Any smart supermarket shopper knows that buying store-brand products instead of big names can save big bucks. In our latest price study, filling a shopping cart with store brands saved us an average of 30 percent. If you spend $100 a week on groceries, those savings add up to more than $1,500 a year.
Yet some shoppers are still reluctant to try store-brand products. The top reasons from our recent nationally representative survey: "I prefer name brands," "The name brand tastes better," and "I don't know if store brands are as high in quality." Respondents 18 to 39 years old were particularly likely to question the quality of store brands.
Shoppers are quite leery of some categories. Although they'll snap up store-brand paper goods and plastics, at least half of our survey respondents rarely or never buy store-brand wine, pet food, soda, or soup. That may be especially true when the category includes a name-brand superstar such as Coca-Cola or Campbell's.
The message from our latest taste-off: Don't be reluctant to give any private-label product a try. In fact, our results may knock some of those iconic brands off their pedestals. Albertsons peanut butter was similar in quality to Skippy; Target's Market Pantry ketchup was as good as Heinz.
Overall, national brands won seven of the 21 matchups and store brands won three. For the rest, the store brand and name brand were of similar quality. A tie doesn't mean the taste was identical. Two products may be equally fresh and flavorful, with ingredients of similar quality, but taste very different because ingredients or seasonings differ. A case in point is ketchup. In Heinz, the spices stand out; Market Pantry is more tomatoey.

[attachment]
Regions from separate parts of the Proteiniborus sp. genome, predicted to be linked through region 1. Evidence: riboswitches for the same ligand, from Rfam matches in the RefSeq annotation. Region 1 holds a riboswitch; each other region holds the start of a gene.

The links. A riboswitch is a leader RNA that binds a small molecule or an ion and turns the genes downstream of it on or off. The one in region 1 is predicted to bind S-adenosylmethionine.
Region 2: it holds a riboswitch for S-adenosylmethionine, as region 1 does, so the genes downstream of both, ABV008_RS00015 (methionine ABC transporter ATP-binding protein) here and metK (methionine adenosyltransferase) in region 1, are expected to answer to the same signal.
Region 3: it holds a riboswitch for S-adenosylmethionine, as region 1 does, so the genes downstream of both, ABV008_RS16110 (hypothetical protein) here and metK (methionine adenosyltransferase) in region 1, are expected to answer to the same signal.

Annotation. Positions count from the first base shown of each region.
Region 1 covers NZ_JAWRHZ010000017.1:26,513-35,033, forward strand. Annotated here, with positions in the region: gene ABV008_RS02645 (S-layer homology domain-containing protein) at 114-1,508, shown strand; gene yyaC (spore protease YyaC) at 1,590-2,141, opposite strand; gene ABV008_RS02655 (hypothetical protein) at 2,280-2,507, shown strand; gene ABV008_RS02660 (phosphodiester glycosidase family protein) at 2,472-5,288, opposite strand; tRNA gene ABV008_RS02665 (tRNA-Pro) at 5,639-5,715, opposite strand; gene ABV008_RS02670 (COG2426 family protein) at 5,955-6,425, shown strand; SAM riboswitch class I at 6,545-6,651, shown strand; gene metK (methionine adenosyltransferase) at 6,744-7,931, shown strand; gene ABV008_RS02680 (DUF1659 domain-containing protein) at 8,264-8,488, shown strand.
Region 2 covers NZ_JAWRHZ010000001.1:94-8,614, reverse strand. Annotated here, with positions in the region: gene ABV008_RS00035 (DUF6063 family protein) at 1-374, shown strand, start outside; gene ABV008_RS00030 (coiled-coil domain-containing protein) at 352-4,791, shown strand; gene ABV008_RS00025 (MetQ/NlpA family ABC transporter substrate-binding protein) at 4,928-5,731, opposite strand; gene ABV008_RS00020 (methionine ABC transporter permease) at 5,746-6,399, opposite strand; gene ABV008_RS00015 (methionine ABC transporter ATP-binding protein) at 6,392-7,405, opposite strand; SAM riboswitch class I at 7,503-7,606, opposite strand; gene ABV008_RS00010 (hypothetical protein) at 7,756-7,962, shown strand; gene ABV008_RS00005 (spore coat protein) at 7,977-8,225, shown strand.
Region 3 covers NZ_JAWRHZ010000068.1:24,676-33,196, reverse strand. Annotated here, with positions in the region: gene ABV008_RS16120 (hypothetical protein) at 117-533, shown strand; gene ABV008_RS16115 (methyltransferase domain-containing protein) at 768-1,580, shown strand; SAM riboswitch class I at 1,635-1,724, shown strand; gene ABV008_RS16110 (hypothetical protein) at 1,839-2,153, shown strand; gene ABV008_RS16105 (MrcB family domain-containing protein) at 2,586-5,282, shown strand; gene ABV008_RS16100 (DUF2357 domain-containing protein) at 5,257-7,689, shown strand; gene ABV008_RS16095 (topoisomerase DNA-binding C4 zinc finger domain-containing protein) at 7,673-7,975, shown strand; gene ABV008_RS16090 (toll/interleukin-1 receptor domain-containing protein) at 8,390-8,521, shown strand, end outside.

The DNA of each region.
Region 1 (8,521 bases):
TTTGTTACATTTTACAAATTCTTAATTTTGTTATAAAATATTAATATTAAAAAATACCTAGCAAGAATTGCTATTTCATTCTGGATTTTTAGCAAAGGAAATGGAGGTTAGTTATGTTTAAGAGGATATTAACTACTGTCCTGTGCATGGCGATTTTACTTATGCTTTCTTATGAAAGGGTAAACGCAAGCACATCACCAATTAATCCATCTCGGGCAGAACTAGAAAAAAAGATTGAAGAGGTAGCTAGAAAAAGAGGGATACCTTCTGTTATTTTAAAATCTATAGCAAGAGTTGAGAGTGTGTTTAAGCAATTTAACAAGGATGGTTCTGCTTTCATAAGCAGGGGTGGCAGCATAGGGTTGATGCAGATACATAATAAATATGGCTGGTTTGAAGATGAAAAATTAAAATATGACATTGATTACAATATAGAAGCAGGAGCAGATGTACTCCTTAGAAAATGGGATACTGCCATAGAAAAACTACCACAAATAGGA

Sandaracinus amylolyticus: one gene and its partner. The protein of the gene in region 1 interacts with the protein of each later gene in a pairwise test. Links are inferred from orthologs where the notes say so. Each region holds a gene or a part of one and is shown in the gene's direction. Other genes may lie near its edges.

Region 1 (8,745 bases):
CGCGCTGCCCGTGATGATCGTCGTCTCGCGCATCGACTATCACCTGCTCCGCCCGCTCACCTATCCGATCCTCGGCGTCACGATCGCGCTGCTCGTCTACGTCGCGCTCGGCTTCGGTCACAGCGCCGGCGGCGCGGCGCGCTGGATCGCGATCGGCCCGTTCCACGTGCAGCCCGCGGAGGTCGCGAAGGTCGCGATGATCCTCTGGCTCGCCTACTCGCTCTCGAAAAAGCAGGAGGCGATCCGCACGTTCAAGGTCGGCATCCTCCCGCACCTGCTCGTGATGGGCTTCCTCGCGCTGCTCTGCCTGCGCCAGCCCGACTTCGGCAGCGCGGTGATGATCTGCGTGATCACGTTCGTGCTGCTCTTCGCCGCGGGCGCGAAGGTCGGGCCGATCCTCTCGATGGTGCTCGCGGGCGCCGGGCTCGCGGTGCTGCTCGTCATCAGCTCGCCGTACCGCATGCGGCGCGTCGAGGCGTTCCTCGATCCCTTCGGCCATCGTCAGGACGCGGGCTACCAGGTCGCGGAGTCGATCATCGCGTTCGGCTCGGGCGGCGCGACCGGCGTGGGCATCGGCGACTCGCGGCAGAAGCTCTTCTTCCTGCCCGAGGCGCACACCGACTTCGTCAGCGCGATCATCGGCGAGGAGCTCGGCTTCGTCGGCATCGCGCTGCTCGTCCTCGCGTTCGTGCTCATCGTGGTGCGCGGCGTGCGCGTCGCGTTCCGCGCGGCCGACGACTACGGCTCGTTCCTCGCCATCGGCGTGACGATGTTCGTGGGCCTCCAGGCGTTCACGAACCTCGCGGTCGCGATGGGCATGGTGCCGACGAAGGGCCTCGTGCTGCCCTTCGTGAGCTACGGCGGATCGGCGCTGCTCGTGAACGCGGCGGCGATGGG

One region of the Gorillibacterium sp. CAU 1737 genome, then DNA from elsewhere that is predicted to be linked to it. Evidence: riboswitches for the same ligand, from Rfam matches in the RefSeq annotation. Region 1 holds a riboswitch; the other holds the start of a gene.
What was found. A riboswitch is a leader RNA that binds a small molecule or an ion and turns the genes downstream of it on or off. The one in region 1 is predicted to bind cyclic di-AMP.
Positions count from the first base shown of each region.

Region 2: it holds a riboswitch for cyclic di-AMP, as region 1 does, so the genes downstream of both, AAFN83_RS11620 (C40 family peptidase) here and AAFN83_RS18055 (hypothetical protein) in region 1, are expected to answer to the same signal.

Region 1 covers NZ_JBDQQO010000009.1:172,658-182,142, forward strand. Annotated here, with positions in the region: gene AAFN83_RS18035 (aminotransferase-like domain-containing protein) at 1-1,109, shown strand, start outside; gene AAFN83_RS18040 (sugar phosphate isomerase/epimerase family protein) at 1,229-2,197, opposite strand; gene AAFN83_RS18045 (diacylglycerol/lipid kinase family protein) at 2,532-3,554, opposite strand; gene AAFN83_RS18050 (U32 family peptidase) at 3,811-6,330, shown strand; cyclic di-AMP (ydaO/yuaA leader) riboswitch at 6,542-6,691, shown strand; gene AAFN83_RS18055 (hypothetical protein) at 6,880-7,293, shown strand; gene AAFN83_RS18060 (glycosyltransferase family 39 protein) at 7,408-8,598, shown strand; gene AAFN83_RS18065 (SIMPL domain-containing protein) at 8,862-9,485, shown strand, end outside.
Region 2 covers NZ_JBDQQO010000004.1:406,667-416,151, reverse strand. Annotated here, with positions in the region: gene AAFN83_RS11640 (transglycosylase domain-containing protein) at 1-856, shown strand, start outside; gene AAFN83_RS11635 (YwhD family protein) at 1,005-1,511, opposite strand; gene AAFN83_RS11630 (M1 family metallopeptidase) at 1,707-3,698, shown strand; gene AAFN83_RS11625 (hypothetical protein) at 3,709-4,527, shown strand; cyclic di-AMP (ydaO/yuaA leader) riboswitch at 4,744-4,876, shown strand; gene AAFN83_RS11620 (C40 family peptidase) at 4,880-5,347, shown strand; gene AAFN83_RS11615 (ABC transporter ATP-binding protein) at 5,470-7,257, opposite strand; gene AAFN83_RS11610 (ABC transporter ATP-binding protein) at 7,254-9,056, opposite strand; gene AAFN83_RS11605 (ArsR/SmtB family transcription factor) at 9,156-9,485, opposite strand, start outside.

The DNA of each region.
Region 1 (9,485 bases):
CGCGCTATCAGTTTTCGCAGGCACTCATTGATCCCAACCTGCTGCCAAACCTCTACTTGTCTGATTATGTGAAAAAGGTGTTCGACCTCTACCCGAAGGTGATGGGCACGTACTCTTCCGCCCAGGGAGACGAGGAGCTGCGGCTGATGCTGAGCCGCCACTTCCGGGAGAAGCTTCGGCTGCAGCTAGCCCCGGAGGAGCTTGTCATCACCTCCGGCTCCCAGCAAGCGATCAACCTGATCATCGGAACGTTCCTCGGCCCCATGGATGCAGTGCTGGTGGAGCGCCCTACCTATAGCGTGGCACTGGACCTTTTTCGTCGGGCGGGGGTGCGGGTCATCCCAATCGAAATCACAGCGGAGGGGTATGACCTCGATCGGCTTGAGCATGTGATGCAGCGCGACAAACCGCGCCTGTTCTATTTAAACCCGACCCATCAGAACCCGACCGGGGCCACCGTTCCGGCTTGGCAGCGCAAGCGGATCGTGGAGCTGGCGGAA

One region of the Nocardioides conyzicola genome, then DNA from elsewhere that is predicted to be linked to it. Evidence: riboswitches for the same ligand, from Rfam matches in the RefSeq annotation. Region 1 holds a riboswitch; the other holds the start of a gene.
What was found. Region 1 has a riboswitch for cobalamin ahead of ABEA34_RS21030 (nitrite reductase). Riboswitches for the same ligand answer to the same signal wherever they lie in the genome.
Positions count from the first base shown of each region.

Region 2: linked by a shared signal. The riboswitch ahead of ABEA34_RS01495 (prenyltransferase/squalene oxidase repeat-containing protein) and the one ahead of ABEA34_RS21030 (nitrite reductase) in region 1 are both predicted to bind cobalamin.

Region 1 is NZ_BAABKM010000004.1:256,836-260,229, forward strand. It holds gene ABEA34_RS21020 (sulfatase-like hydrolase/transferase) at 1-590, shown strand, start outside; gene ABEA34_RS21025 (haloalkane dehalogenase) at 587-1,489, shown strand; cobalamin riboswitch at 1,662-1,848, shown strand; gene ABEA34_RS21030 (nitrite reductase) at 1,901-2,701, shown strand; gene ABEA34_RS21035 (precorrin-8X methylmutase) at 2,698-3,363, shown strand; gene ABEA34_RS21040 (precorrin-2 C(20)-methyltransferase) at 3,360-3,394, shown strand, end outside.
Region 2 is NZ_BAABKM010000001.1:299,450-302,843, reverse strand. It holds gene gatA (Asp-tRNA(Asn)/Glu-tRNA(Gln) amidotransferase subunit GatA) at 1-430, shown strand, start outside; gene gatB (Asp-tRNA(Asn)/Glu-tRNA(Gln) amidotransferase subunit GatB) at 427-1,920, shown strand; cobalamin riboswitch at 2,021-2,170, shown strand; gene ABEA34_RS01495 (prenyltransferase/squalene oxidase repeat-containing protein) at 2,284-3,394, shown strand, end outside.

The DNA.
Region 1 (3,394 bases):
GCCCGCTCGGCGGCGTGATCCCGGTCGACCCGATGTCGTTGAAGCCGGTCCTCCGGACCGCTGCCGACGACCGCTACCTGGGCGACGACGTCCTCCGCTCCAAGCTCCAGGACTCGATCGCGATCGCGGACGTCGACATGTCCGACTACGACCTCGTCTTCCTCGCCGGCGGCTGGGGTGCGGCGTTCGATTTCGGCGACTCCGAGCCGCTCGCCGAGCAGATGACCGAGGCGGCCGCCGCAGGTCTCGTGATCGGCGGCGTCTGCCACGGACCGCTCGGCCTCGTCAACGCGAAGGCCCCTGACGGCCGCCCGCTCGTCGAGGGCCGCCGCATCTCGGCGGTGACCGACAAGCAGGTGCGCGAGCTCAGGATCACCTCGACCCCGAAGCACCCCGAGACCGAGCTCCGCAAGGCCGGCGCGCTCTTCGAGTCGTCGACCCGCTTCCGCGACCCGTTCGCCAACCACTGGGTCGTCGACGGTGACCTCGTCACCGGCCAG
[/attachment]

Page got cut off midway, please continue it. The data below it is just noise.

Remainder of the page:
Although 17 percent of our survey respondents said that "name-brand foods are more nutritious," we found nutrition similar for most of the tested products. The most notable differences: Mott's applesauce has more sugar than Publix, Ore-Ida fries have more sodium than Jewel, and Kellogg's Froot Loops have 3 grams of fiber vs. 1 gram in Stop & Shop Fruit Swirls.
There's no reason store brands shouldn't hold their own against the big boys. After all, some of the same companies manufacture both. Among the big names that also make store-brand products: Sara Lee (baked goods), Reynolds (wraps, storage containers), 4C (bread crumbs, iced tea, soup mixes), McCormick (seasonings, extracts, sauces, gravies), Feit (lightbulbs), Manischewitz (frozen appetizers, soup mixes, side dishes), Joy Cone (ice cream cones), Stonewall Kitchen (gourmet condiments, specialty foods), and Royal Oak (charcoal).
Two examples of a different type of store brand—"second tier" brands, which may cost even less—fared worse in our tests. We tasted second-tier Kroger Value Sandwich Singles Imitation Pasteurized Process Cheese Food and Shoppers Value creamy peanut butter, bought at Albertsons. Testers said the Kroger faux cheese is inferior to Kraft and regular Kroger singles. It's salty and chalky, with the artificial-butter aroma common in microwavable popcorn. The Shoppers Value peanut butter is so-so, with off-notes (raw-nut flavor) and a bit of bitterness, probably from peanut skins. Those flaws were noticeable even when the peanut butter was spread on bread. Many chains sell second-tier brands, including A&P (under the names Savings Plus and Smart Price), Safeway (Basic Red), Stop & Shop (Guaranteed Value), and Food Lion (Smart Option).
Almost any store-brand product is worth a try. There's little risk: Most grocers offer a money-back guarantee if their products don't meet your expectations. (National brands often give unsatisfied buyers coupons, but the process might take a while.) And there's plenty of opportunity for reward. "The secret's out," says Lisa Rider, vice president of retail consulting solutions for Nielsen, the marketing-information company. "Store brands are just as good. Store-brand buyers are no longer seen as cheapskates but as savvy shoppers."